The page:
[PD] socket object?

Roman Haefeli reduzent at gmail.com
Fri Feb 17 08:43:51 CET 2012

On Thu, 2012-02-16 at 17:01 -0500, Martin Peach wrote:
> On 2012-02-16 16:38, Roman Haefeli wrote:
> > Hi Martin
> >
> > On Thu, 2012-02-16 at 19:53 +0100, IOhannes m zmölnig wrote:
> >> On 02/16/12 19:39, Martin Peach wrote:
> >>> As I understood it, the OS's tcp/ip stack will take care of putting tcp
> >>> packets back together, the application will receive complete messages
> >>> unless they are bigger than an IP packet (~65k). Only if the sender is
> >>> dribbling out partial messages would that be a problem. Fragmentation is
> >>> more relevant to serial communications, where a packet arrives one byte
> >>> at a time with no obvious boundaries unless you use SLIP, or a serial
> >>> wireless link where bytes may be lost. TCP just discards broken packets.
> >
> > I think, this is a misconception. As IOhannes pointed out, TCP is a
> > _serial_ protocol. No assumption can be made about the underlying
> > transport. You don't know if an IP packet size can be guaranteed trough
> > the whole path. It might well be, that the at some point the IP packets
> > are broken down in smaller packets. Also the opposite happens easily:
> > When the application sends many small chunks in short time, the network
> > stack might glue them together and put them into one IP packet. There is
> > no way you can take them apart on the receiving side.
> > Also, the application protocols I know that are built on-top of TCP use
> > all some kind of delimiting mechanism (think of HTTP, SMTP, IRC, etc). I
> > don't know of any protocol, that relies on the chunks keeping their size
> > over transport for delimiting messages. Using TCP chunks as a way of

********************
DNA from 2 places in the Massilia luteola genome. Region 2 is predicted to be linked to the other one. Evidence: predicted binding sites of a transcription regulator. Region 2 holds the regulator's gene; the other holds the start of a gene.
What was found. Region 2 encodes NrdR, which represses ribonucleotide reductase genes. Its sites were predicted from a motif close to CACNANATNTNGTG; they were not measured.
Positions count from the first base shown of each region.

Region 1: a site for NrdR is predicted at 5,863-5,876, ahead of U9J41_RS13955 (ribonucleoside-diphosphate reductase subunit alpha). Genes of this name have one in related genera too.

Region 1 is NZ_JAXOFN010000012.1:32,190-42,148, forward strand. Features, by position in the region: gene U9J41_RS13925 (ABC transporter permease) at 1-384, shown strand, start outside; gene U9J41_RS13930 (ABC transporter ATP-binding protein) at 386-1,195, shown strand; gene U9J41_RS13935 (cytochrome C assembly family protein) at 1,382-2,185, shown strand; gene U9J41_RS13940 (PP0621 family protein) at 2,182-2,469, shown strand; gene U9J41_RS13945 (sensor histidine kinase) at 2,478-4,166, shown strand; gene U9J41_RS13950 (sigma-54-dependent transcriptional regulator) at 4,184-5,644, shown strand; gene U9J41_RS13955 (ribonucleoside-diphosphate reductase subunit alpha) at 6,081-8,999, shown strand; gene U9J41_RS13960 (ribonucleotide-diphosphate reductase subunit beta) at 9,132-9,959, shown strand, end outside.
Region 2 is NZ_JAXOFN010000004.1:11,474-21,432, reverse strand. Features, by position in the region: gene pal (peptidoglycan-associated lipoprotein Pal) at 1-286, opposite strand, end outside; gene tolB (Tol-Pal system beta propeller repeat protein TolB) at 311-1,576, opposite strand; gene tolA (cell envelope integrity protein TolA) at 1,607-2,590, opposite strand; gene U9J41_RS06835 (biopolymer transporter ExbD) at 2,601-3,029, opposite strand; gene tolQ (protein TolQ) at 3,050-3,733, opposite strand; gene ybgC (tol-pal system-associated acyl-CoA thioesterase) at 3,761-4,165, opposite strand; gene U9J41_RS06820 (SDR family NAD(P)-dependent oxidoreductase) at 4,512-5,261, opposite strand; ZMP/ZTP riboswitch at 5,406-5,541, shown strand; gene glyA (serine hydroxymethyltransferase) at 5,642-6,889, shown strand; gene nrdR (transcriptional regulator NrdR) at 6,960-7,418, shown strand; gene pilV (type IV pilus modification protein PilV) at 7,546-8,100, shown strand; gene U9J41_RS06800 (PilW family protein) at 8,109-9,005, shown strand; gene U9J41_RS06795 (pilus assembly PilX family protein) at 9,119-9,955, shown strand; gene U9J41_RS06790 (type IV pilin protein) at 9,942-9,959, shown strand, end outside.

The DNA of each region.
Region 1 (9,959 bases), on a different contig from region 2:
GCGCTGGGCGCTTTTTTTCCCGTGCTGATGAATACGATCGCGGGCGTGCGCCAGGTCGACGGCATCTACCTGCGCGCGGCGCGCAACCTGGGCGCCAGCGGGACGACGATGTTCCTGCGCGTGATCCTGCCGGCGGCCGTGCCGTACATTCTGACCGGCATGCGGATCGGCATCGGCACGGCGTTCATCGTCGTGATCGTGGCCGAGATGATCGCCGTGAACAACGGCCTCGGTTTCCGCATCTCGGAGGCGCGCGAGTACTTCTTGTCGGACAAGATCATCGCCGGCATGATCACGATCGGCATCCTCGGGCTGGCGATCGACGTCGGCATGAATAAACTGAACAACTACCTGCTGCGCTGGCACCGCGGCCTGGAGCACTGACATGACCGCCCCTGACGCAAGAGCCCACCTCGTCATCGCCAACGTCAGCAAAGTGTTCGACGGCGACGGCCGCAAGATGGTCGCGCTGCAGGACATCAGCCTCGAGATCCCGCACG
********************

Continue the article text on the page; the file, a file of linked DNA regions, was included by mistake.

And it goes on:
> > delimiting is wrong and should not be promoted (as it is done by the
> > [mrpeach/tcp*] classes).
> >
> The [mrpeach/tcp*] classes don't make any assumptions about content, 
> they just output lists of floats as they arrive. It seems more efficient 
> to do that than to output individual floats. Whatever is handling the 
> output of a [tcp*] should be able to decide for itself where the packet 
> boundaries are. I don't assume that a list is necessarily the same 
> length as a packet.

In practice, it only makes senses to deal with lists instead of single
numbers (performance wise) when you don't need to look at the content of
the data at all, for instance when you just proxy it to some other
receiver (file, comport, netsocket, etc.).

However, whenever you need to parse the protocol, you need to serialize
the data anyway (since the list length doesn't give you any useful
information) and doing that in user-space is much slower than the
external doing it on its own. This is the is the case I consider the
common one. This is why I still think, that the output shouldn't be
lists, but a stream of floats. 


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